RV: I hope our work appeals on a level that goes beyond how we master the
computer. But youre right. We made a name for ourselves because we became
involved in using the Mac before most other graphic designers did. And in
those days, before PostScript was invented, the Macintosh provided its own
unique visual bitmapped language. Everything you did on the Mac looked like
it was done on a computer, which set it apart from all other graphic design
work at that time. And since there were very few people using computers in
design in those days, there was no visual precedents, no examples to copy,
except for your grandmothers needle point. Today, I find the computer far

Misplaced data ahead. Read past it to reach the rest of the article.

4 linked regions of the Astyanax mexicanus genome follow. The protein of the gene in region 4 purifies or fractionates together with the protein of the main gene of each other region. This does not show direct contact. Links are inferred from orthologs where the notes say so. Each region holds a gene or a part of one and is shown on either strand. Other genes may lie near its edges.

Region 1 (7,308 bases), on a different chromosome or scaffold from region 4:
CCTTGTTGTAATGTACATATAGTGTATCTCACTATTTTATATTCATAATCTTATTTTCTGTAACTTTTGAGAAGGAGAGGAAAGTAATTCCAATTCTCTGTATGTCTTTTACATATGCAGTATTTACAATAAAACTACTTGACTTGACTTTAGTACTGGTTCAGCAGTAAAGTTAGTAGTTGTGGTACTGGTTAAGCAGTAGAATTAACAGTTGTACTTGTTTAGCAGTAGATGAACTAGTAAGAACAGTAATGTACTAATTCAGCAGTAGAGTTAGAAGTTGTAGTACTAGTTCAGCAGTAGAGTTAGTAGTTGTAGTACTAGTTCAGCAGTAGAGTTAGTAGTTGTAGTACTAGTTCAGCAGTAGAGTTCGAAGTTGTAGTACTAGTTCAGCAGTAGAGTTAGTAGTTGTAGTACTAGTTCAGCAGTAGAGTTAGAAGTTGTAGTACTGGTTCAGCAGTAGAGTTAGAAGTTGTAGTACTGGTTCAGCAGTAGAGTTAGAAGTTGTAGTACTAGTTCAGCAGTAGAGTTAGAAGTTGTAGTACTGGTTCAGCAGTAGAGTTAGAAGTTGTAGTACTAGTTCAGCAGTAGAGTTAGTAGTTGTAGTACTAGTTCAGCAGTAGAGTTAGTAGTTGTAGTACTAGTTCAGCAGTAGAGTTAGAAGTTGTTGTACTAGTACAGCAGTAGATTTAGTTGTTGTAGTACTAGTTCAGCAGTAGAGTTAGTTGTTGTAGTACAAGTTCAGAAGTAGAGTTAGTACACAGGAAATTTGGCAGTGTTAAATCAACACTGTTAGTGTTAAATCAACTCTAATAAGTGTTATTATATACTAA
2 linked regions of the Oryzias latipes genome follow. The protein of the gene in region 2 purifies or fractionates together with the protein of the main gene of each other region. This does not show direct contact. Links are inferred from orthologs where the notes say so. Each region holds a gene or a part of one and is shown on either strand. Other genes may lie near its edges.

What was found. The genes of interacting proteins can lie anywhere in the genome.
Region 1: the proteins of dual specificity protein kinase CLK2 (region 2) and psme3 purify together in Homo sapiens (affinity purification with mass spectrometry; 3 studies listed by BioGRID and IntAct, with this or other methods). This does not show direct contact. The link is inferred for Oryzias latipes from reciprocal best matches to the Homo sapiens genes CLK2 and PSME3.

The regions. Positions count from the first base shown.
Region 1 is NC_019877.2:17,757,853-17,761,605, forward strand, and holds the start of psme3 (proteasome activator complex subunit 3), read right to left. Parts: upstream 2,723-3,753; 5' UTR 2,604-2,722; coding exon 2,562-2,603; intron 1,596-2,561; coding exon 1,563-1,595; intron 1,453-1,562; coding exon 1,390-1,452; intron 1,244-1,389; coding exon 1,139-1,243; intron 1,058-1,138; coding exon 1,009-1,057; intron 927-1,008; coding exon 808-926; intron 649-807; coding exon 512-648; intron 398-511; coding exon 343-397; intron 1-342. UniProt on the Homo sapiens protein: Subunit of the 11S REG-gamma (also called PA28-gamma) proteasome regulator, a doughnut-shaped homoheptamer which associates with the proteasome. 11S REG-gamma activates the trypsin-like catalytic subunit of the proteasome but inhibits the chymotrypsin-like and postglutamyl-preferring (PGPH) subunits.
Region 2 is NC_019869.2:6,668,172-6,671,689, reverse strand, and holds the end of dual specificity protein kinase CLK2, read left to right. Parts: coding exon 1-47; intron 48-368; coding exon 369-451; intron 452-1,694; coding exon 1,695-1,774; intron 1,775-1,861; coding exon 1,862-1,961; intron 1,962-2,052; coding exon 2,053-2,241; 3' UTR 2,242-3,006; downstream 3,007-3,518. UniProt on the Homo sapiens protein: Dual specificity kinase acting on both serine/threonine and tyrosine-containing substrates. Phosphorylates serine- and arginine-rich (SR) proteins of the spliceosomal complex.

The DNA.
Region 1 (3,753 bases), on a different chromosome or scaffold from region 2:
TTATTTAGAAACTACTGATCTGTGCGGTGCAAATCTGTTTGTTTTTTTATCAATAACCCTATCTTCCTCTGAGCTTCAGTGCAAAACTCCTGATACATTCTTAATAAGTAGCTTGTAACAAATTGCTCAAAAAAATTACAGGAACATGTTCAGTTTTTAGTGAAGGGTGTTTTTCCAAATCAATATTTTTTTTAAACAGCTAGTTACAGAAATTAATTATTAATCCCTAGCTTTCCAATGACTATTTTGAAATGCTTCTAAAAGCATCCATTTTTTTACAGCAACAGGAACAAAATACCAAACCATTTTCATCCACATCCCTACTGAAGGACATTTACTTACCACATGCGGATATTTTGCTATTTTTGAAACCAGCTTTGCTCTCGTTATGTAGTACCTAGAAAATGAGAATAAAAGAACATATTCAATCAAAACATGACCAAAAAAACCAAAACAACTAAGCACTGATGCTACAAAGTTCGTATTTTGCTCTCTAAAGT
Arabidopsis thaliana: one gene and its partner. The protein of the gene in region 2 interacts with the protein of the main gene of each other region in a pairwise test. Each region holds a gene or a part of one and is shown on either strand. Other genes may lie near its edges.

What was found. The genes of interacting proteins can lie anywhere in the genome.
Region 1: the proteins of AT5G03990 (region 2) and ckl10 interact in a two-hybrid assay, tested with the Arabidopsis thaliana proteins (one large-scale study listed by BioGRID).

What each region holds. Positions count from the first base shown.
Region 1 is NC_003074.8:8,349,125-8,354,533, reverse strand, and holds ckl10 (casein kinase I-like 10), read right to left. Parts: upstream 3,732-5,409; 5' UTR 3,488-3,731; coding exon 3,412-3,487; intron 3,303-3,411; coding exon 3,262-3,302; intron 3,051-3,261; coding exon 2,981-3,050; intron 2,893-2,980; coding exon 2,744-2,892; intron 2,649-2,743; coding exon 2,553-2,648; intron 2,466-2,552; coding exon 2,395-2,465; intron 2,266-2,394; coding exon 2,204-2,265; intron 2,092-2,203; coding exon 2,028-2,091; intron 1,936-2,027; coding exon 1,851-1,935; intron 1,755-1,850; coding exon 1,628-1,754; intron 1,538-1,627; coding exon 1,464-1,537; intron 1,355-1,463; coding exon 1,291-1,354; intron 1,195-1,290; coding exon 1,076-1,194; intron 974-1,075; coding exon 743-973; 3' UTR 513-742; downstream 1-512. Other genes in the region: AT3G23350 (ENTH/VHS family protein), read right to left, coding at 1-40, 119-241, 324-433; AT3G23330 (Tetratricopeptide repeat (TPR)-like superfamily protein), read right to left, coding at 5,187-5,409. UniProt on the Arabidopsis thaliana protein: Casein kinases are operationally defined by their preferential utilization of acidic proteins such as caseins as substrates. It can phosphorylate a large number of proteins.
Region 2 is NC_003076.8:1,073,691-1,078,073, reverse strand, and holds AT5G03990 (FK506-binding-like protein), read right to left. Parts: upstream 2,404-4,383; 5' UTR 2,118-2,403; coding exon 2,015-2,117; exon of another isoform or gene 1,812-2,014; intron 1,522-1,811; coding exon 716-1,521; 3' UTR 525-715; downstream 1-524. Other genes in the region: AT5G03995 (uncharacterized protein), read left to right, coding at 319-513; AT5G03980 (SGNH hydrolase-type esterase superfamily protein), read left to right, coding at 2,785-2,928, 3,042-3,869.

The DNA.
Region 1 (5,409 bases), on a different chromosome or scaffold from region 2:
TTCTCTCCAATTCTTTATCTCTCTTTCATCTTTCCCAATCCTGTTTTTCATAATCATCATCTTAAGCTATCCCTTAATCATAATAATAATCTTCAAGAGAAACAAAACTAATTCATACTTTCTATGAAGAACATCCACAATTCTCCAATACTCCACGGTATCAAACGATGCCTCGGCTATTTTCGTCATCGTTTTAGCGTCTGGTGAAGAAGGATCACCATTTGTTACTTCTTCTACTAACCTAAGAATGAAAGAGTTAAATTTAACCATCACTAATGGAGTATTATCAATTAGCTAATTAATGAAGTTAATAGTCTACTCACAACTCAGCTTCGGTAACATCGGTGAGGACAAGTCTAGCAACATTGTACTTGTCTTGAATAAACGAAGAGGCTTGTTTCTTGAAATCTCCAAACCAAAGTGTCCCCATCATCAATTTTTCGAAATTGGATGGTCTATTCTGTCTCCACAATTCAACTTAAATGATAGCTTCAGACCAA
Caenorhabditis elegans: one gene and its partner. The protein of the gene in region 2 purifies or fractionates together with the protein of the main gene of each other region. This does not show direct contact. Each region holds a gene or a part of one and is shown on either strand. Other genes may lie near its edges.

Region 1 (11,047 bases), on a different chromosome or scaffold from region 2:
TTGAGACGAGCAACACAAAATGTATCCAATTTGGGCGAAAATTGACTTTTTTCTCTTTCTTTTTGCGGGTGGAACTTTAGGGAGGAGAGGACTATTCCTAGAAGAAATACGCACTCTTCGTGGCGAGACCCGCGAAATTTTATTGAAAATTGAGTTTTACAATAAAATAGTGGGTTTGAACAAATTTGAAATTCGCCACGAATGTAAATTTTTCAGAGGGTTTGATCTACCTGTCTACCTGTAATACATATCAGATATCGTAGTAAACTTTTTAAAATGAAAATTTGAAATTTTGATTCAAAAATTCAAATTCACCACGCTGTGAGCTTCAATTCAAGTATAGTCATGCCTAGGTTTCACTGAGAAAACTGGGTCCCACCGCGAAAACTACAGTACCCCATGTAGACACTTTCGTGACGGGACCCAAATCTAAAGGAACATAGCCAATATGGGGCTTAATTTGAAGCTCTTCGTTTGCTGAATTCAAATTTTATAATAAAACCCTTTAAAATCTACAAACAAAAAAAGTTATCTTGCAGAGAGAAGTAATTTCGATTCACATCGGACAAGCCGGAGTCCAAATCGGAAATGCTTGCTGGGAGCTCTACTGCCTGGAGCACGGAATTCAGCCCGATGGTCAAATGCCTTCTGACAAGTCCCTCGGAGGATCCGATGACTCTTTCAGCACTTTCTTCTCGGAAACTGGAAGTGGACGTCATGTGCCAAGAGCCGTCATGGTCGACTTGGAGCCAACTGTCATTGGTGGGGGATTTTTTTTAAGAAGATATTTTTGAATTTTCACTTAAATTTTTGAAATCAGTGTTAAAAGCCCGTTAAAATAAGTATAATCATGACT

less interesting. Everybody has one. It is definitely not any more the tool
that will set your work apart. On the contrary, the computer now assures a
certain level of homogeneity.
Today, I find the computer far less interesting. Everybody has one. It is definitely not any more the tool that will set your work apart. On the contrary, the computer now assures a certain level of homogeneity.
SU: This is a silly question, but one that needs to be asked nonetheless, how
come a lot of your typeface names end in x? Elektrix, Fairplex, Lunatix,
Matrix, Solex, Triplex and Variex. I told you it was a silly question.
RV: If there ever was a reason, I cant remember it.
SU: This weekend I was watching Murder by Numbers (the latest Sandra Bullock
movie) and the opening credits are set in Template Gothic, designed by Barry
Deck for Emigre back in 1990. A typeface better known for being responsible
of starting the boom in experimental typography. Twelve years later this
typeface, which is considered a disgrace in typography by a lot of purists
(whatever) is still being used. What do you feel makes Template Gothic so